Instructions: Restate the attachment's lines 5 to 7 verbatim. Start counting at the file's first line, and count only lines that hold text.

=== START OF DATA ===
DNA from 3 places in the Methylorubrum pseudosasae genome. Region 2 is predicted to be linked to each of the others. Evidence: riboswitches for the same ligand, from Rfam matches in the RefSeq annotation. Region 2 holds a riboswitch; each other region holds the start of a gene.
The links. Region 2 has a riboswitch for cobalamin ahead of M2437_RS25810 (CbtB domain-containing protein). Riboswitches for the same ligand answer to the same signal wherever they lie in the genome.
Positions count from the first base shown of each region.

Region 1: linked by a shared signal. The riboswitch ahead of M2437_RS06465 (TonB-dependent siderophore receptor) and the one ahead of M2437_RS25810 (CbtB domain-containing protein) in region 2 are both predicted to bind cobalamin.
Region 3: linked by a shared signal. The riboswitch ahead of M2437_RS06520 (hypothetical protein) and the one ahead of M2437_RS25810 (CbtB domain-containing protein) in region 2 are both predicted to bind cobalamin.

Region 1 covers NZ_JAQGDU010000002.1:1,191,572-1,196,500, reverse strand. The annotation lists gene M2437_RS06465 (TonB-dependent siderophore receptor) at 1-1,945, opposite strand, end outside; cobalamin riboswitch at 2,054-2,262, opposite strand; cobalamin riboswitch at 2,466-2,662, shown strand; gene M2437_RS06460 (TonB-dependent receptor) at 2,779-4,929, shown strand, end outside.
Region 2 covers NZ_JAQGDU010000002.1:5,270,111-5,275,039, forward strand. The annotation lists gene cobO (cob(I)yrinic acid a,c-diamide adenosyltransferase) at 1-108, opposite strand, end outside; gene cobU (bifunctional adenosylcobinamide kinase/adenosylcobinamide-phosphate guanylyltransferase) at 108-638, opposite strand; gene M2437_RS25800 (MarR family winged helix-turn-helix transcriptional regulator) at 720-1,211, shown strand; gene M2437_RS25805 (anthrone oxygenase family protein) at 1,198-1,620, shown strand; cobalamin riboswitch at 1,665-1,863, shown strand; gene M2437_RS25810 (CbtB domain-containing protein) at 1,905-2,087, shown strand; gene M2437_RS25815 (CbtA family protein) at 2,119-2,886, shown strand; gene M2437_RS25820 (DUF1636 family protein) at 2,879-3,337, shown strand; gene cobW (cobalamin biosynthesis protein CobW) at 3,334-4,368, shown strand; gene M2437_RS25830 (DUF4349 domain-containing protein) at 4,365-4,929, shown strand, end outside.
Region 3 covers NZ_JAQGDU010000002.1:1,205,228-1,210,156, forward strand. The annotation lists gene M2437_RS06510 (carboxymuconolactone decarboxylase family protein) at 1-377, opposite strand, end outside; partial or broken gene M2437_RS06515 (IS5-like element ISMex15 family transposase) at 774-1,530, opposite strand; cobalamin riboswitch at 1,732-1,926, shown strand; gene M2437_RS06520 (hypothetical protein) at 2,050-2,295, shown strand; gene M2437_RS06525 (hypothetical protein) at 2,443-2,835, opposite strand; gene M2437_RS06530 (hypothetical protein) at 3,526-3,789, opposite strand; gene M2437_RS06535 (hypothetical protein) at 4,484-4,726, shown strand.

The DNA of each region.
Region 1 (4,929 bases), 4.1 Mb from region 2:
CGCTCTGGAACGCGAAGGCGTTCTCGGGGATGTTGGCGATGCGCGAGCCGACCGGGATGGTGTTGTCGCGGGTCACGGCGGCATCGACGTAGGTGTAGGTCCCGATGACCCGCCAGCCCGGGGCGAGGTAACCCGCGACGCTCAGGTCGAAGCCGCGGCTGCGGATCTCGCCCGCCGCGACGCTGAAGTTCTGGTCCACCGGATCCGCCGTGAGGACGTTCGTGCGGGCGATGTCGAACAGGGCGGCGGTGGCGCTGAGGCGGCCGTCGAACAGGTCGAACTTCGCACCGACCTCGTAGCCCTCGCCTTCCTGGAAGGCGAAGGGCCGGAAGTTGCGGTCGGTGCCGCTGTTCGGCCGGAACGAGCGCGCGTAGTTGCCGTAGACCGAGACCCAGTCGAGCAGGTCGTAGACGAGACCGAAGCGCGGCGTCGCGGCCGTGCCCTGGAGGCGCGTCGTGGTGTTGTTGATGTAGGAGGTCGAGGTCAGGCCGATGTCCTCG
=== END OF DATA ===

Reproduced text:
Region 3: linked by a shared signal. The riboswitch ahead of M2437_RS06520 (hypothetical protein) and the one ahead of M2437_RS25810 (CbtB domain-containing protein) in region 2 are both predicted to bind cobalamin.

Region 1 covers NZ_JAQGDU010000002.1:1,191,572-1,196,500, reverse strand. The annotation lists gene M2437_RS06465 (TonB-dependent siderophore receptor) at 1-1,945, opposite strand, end outside; cobalamin riboswitch at 2,054-2,262, opposite strand; cobalamin riboswitch at 2,466-2,662, shown strand; gene M2437_RS06460 (TonB-dependent receptor) at 2,779-4,929, shown strand, end outside.
Region 2 covers NZ_JAQGDU010000002.1:5,270,111-5,275,039, forward strand. The annotation lists gene cobO (cob(I)yrinic acid a,c-diamide adenosyltransferase) at 1-108, opposite strand, end outside; gene cobU (bifunctional adenosylcobinamide kinase/adenosylcobinamide-phosphate guanylyltransferase) at 108-638, opposite strand; gene M2437_RS25800 (MarR family winged helix-turn-helix transcriptional regulator) at 720-1,211, shown strand; gene M2437_RS25805 (anthrone oxygenase family protein) at 1,198-1,620, shown strand; cobalamin riboswitch at 1,665-1,863, shown strand; gene M2437_RS25810 (CbtB domain-containing protein) at 1,905-2,087, shown strand; gene M2437_RS25815 (CbtA family protein) at 2,119-2,886, shown strand; gene M2437_RS25820 (DUF1636 family protein) at 2,879-3,337, shown strand; gene cobW (cobalamin biosynthesis protein CobW) at 3,334-4,368, shown strand; gene M2437_RS25830 (DUF4349 domain-containing protein) at 4,365-4,929, shown strand, end outside.